Academics and Research / Magazine Feature

Ricks Center tailors education to individual students

Since 1992, the University of Denver has graduated more than 30,000 students with bachelor’s, master’s and doctoral degrees. It has also graduated more than 200 13- and 14- year-olds.

DU’s young students attend the Ricks Center for Gifted Children, which serves some 275 students from pre-K through eighth grade. Founded by Norma Lu Hafenstein, the school began in 1984 as a month-long summer program for two dozen 4- and 5-year-olds; it became the University Center for Gifted Young Children later that year.

The first year was a success, and the school grew by one grade each year.

In 1991, Alta Merle Ricks, the widow of a wealthy Oklahoma oilman, donated $500,000 to help construct a building. The school, located at 2040 S. York St. on the DU campus, was renamed in her honor.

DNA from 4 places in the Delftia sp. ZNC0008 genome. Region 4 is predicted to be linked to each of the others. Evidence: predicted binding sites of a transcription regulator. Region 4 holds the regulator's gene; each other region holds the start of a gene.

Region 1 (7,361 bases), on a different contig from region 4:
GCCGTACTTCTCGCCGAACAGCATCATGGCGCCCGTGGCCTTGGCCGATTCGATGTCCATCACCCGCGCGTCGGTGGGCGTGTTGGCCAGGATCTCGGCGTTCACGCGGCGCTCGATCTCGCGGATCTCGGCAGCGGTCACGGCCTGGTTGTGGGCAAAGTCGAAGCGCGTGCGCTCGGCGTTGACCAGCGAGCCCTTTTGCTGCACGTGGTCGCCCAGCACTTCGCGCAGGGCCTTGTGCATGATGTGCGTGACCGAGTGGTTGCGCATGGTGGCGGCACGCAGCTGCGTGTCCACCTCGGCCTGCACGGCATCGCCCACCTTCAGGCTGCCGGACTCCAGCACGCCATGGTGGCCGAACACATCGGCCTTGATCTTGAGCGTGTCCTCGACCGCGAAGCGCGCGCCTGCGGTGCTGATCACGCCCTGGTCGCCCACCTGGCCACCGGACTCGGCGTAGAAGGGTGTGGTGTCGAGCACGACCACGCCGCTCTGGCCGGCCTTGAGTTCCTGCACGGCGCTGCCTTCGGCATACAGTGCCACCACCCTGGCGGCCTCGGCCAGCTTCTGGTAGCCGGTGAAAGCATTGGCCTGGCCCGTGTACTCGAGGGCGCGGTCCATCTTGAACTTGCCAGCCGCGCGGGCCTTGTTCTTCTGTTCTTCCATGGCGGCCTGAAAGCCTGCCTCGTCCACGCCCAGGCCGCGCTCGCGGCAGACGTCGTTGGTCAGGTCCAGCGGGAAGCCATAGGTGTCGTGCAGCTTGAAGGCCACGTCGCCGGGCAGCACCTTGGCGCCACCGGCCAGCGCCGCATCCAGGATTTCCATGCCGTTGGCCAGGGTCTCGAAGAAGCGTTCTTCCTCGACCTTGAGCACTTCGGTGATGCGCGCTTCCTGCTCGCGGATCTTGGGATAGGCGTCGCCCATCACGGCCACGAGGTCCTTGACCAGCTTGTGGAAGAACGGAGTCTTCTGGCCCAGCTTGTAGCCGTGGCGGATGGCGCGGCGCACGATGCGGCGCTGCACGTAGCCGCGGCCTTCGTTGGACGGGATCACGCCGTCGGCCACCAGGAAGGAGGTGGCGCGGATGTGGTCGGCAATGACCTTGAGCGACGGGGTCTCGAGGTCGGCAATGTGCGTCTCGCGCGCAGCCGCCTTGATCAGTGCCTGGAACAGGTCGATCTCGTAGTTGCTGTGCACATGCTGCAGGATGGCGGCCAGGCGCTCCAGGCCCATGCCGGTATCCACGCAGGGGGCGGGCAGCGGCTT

“Mrs. Ricks just fell in love with the concept of the school and the children, and then they fell in love with her,” Hafenstein says.

The Ricks concept calls on teachers to design educational plans for individual students, who are grouped in classrooms based on learning style and peer group relationships.

In 2004, the school’s thematic, integrated curriculum model received the Excellence in Curriculum award from the National Association of Gifted Children and is being used by other schools in the United States, Europe, China and Australia. Tuition varies by grade level, and need-based scholarships are available.

“The curriculum at the Ricks Center is designed to address the whole child,” Hafenstein says. “We focus on their emotional, intellectual, physical and social needs.”

In 1992, the first class of three eighth-grade students graduated from the Ricks Center.

“Our alumni have great success stories,” says Hafenstein, noting that 1995 Ricks graduate Hollis Considine will graduate from Harvard Law School this year.

Alta Merle Ricks died in 2005, and although her absence is felt deeply, Hafenstein says, the school she loved has continued to thrive.

See for more about the Ricks Center.

This article originally appeared in The Source, March 2006.

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